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48 The Effects Of Different Types Of Ankle Support On Gait: A Randomised Cross-over Study
  1. David J Keene,
  2. Keith Willett,
  3. Sarah E Lamb
  1. Nuffield Department of Orthopaedics, Rheumatology and Musculoskeletal Sciences, University of Oxford, UK


Introduction Ankle supports are routinely issued to patients following ankle injury and surgery [Lin et al. 2010]. Patients may be advised to use Tubigrip (elasticated tubular bandage), a stirrup brace or a type of removable walker boot (Figure 1). The primary differences in support design are the extent and direction of mechanical limitation to ankle joint motion. One of the main aims of the initial phase of rehabilitation after injury or surgery is to optimise the recovery of a normalised walking gait pattern.

Abstract 48 Figure 1
Abstract 48 Figure 1

Ankle supports: i. Tubigrip® ii. stirrup brace iii. walker boot

Aim To determine the effects of ankle supports on gait symmetry in healthy adults.

Methods Participants were 18 healthy adult volunteers. This study was a randomised three-treatment, three-period, cross-over design. The order of ankle supports tested was balanced using Latin squares. Outcomes: 1) step length and single limb support time symmetry indices (SI). SI are an expression of the relationship between the injured and uninjured limb [Hodt-Billington et al. 2011]. The SI have a minimum of 0 (perfect symmetry) and 0.1 is equivalent to 10% asymmetry, 0.5 is 50% asymmetry and so on. 2) step width (cm). These temporo-spatial gait parameters were measured on the GAITRite® electronic walkway system (CIR Symptoms, Havertown, PA, USA). The concurrent validity of GAITRite® has been established against the VICON® system [Webster et al. 2005]. Participants walked across the electronic walkway six times in each support (twice at slow, preferred and fast walking speeds). Gait outcomes were normalised for walking velocity by use of multilevel modelling.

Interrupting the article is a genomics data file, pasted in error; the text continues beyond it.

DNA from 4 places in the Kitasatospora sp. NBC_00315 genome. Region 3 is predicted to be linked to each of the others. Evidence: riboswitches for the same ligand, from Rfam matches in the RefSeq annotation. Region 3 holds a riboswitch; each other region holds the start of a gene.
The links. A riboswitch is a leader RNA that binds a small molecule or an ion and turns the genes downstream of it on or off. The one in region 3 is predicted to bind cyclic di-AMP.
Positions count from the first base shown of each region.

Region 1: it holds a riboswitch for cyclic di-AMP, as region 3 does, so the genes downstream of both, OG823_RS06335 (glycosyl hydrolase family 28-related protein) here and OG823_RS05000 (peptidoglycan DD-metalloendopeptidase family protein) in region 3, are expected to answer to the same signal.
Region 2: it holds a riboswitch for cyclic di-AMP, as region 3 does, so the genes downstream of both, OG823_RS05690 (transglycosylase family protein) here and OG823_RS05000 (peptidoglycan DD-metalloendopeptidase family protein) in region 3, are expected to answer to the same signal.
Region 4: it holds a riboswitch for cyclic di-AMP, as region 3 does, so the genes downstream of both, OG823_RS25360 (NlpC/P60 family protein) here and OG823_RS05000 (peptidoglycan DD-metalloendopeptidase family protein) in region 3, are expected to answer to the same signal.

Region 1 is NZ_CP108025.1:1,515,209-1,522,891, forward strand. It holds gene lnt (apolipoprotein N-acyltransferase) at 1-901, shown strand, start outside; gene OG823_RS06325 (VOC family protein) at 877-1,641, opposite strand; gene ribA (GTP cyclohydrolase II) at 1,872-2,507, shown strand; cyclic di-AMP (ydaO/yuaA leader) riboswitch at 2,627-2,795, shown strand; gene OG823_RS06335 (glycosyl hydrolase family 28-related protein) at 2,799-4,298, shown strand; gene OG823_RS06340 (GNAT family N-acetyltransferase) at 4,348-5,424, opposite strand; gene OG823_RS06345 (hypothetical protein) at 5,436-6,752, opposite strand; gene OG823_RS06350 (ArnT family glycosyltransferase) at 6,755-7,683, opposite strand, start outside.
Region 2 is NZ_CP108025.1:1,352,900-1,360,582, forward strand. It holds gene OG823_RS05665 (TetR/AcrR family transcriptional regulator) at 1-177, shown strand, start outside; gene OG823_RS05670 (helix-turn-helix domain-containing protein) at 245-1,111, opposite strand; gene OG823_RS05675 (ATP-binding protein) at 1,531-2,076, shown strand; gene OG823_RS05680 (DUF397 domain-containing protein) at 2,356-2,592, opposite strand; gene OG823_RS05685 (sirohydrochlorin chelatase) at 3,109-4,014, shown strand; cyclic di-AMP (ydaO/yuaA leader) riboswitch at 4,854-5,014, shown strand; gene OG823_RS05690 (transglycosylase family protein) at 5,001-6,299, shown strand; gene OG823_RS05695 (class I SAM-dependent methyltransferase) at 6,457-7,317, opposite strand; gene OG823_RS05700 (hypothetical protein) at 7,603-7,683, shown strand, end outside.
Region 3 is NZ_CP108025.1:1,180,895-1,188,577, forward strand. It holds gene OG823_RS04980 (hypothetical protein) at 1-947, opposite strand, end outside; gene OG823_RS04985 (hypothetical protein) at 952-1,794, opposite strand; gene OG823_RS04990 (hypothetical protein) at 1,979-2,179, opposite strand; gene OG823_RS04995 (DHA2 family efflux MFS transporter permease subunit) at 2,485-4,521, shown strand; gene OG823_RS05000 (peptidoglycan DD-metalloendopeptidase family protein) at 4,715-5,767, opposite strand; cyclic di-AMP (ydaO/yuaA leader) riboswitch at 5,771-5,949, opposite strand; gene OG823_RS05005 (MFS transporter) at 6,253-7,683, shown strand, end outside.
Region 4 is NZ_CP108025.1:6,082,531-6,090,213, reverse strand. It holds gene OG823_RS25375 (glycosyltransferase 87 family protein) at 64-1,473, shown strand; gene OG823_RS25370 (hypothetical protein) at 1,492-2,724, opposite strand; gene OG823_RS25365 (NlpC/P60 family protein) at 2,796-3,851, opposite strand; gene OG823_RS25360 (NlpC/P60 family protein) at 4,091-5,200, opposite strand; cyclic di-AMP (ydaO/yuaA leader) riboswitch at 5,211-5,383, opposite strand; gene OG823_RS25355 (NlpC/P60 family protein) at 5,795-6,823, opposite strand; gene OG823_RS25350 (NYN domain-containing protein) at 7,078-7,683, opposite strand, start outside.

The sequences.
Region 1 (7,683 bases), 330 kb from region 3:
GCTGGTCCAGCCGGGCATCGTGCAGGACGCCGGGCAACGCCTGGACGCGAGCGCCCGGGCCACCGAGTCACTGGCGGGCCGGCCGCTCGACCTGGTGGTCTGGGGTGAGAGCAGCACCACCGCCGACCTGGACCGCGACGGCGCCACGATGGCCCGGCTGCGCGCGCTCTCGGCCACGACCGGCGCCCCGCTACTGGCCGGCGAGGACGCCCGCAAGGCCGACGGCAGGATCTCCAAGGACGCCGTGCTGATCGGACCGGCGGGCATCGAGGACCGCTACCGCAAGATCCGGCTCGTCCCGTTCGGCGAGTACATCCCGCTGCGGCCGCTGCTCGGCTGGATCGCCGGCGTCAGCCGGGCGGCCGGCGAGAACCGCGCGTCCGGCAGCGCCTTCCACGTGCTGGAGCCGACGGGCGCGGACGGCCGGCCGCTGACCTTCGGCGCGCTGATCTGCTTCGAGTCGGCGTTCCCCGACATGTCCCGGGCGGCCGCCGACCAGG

Results Participants were on average 42 (SD 13) years old and 88% were female. The walker boot resulted in gait abnormalities compared with Tubigrip. There was greater asymmetry in step length in the walker boot when compared to Tubigrip by a 10% margin (95% CI 9 to 12%, p < .001, Figure 2). Single limb support time was also more asymmetric in the walker boot than in Tubigrip, however this difference was smaller (5%, 95% CI 3 to 7%, p < 0.001). Step width was wider in the walker than in Tubigrip by a substantial 4.1 cm margin (95% CI 3.7–4.5 cm, p < 0.001). The only difference between the stirrup brace and Tubigrip was a wider step width but this was a small difference of 0.9 cm (95% CI 0.5–1.3 cm, p < 0.001).

Abstract 48 Figure 2
Abstract 48 Figure 2

Predicted step length symmetry by walking velocity (m/s)

Discussion Walker boots induce step length and single limb support time asymmetry and widen step width compared with Tubigrip in non-pathological gait. There are no important differences in gait in an ankle stirrup brace compared with Tubigrip. Further research is required to directly compare the effects of these ankle supports in clinical populations to further inform clinical decision making.

References Alfredson, H. et al., Am J Sport Med. 1998;26(3):360–366

Jarvinen, T. A. et al., Foot Ankle Clin. 2005;10(2):255–266

Malliaras, P. et al., Sports Medicine (Auckland, N. Z.), 43(4):267–286

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